What happens to the “real self” and the interdependent self at this stage? We recognize them as interpreted and hypothetical, just like the rest of reality. (We don’t lose the ability to say and think things like “I’m going to eat dinner now”—however, we recognize the interpreted and hypothetical nature of the “I” that we’re referring to.) What happens to the witness at this stage? Nothing. The witness continues witnessing subjective experience (including interpretations of subjective experience).
In Other Frameworks
I believe the shift from concept-focused to experience-focused perception is the starting point for most vipassana or vipasyana (often translated as insight) practices in Buddhism. I believe it’s also a foundational aspect of most mystical spiritual traditions, including Christian Mysticism.
Stage 5: Awareness and Experience are One
At one level, we consider ourselves to be real—but, as we saw at stage 3, at a deeper level, we perceive ourselves to be that which is aware (which we called the witness of phenomena). Stage 5 unfolds as we examine the witness more closely and recognize that in a state of experience-focused perception, no matter how hard we search for it, we’ll never find it.
Seeking the Elusive Witness
To understand what this means, let’s compare the witness to the “real self.” It’s not hard to find the “real self;” in fact, experiences of the “real self” are hard to avoid. What you consider the “real self” to be depends on your worldview—but if your worldview is similar to mine, the visual experience of your body in the mirror, the sound of your voice, and your body sensations are all nonconceptual experiences of the “real self.” The concept “real self” is grounded in nonconceptual experience, in that it refers to a specific pattern of nonconceptual experiences. When we recognize that pattern, we say, “That’s me!”
The funny thing about the witness is that you can search your field of nonconceptual experience forever, and you will never find a nonconceptual experience of the witness. That’s because we believe the witness is an entity distinct from experience that does the experiencing. That means that no matter what nonconceptual experience we turn our attention to, we will always perceive that experience to be “not-witness;” it always seems that the witness must be something else.
Of course, we can have conceptual experiences of the witness—we can think about it and talk about it all day if we want. But we will never experience it nonconceptually (in the way that we experience the “real self”). We will never see it, hear it, or taste it. The witness is a concept without a nonconceptual referent—it’s not grounded in nonconceptual experience.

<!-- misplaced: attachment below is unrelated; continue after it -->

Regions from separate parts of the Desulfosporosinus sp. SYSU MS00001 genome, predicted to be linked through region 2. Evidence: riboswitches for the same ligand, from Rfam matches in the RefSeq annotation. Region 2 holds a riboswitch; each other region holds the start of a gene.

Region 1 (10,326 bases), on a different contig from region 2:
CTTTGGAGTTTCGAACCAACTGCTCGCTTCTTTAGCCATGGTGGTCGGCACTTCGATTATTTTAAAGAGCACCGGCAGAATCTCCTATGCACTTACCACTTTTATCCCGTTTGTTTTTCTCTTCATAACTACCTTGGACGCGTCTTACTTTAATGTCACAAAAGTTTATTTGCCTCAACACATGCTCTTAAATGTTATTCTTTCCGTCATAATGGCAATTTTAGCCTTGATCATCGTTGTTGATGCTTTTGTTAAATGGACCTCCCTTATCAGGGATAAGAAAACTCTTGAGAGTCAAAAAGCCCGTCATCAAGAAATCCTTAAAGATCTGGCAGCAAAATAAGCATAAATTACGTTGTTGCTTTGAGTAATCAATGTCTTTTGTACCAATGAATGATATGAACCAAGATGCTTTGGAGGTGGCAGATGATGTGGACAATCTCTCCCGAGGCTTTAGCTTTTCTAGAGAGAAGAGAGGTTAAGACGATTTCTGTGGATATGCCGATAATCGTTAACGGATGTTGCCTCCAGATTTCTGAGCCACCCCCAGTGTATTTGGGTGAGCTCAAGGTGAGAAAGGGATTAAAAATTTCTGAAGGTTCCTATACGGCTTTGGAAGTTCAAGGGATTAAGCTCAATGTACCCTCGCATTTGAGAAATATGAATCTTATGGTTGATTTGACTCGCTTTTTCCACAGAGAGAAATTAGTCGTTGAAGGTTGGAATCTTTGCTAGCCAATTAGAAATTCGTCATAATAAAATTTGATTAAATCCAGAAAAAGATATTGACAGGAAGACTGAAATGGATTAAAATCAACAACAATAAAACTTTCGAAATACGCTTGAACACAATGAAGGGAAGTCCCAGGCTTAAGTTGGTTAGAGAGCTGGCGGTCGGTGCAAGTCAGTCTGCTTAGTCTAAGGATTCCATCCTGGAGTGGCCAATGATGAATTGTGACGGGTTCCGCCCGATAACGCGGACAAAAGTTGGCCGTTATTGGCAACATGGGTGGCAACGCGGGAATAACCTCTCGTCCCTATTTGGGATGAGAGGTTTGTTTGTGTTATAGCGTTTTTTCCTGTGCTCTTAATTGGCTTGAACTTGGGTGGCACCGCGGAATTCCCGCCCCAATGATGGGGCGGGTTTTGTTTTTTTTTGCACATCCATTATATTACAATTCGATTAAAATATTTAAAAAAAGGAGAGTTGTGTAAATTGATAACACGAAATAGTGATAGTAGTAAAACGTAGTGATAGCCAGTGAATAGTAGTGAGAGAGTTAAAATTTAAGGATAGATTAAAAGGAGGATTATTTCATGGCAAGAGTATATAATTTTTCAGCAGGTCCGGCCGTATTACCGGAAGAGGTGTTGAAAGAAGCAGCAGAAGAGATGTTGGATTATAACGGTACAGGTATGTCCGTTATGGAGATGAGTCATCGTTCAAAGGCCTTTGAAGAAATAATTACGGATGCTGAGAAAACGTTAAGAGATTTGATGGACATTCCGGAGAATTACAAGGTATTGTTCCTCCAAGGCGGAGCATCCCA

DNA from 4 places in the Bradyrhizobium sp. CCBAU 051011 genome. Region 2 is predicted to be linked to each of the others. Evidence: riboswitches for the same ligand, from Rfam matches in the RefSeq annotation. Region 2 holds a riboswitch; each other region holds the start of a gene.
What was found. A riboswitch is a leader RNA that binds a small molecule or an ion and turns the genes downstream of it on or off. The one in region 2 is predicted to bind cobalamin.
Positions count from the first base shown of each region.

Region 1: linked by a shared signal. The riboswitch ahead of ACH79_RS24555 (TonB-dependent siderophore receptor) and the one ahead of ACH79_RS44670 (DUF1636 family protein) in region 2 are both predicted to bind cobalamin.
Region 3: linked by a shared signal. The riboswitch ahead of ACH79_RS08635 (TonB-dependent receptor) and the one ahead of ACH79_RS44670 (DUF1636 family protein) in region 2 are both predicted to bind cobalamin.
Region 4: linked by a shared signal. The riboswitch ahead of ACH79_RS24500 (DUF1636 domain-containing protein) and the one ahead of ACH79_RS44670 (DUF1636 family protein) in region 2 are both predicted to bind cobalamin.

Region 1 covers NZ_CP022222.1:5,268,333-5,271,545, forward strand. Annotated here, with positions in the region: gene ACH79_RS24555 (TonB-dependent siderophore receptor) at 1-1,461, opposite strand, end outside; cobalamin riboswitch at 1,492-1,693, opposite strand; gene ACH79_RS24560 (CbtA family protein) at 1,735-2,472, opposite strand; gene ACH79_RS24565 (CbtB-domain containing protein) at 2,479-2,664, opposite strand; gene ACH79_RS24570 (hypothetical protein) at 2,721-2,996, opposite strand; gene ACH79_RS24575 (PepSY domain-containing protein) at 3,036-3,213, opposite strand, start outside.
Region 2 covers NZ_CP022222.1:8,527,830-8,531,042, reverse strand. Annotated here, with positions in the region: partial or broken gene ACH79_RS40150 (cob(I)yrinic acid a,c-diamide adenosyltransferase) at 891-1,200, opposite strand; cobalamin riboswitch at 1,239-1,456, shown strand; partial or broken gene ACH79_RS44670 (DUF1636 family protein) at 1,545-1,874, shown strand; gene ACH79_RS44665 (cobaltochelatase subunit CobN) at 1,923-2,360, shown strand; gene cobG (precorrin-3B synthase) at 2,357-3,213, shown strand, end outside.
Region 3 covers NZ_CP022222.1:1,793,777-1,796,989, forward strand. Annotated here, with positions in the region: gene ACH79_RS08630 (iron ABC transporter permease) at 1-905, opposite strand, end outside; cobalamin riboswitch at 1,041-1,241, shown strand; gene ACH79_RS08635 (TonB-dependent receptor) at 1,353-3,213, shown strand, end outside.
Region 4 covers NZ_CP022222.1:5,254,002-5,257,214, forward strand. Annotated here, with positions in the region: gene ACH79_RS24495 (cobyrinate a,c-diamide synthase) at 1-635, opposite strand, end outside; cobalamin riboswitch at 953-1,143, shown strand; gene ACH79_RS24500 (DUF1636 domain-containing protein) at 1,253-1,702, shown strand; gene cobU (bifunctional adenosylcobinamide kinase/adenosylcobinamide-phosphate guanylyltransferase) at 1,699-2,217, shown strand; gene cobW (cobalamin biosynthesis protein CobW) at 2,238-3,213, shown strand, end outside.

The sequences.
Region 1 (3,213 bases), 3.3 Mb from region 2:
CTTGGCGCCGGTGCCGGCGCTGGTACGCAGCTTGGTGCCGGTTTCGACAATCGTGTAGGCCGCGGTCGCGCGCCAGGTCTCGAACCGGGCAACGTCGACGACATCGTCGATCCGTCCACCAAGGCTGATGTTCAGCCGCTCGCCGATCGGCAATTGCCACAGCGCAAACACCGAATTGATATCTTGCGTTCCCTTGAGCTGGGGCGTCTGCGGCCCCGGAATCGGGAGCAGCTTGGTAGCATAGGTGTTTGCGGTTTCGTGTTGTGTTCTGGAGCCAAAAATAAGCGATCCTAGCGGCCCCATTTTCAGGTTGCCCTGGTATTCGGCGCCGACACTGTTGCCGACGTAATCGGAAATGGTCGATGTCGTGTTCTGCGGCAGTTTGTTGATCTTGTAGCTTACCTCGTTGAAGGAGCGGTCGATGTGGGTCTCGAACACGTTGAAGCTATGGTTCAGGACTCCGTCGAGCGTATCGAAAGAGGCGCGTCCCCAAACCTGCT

What about your convincing, ongoing sense that the witness exists somewhere specific in reality? (For instance, I tend to have the sense that the witness sits somewhere in the middle of my head.) This is an artifact of concept-focused perception that disappears when you switch to experience-focused perception. Whatever the experience is that you associate with the witness, when you turn your attention to that experience, you will recognize that it’s just an experience. It won’t feel like the witness at all (even if it felt like the witness before, in concept-focused perception).
Some things are much easier to try than they are to explain, and this is one of them. So, try this practice. Notice where you believe the witness sits in reality. (Perhaps it’s in the middle of your head.) Pay attention to reality (invoking concept-focused perception), and you will have a convincing perception that that’s where the witness is sitting. Now, focus your attention on that spot or area and notice the sensations that you actually experience there, as well as any and all nonconceptual experiences that you’ve been associating with the witness (invoking experience-focused perception). What happens? Whatever it is that you’ve been experiencing, it no longer feels like the witness. In fact, your perception of the witness probably disappears, leaving no trace. If the witness seems to move somewhere else, follow it and repeat the experiment; you will get the same results each time. (My article on investigating your experience of self describes a similar practice.)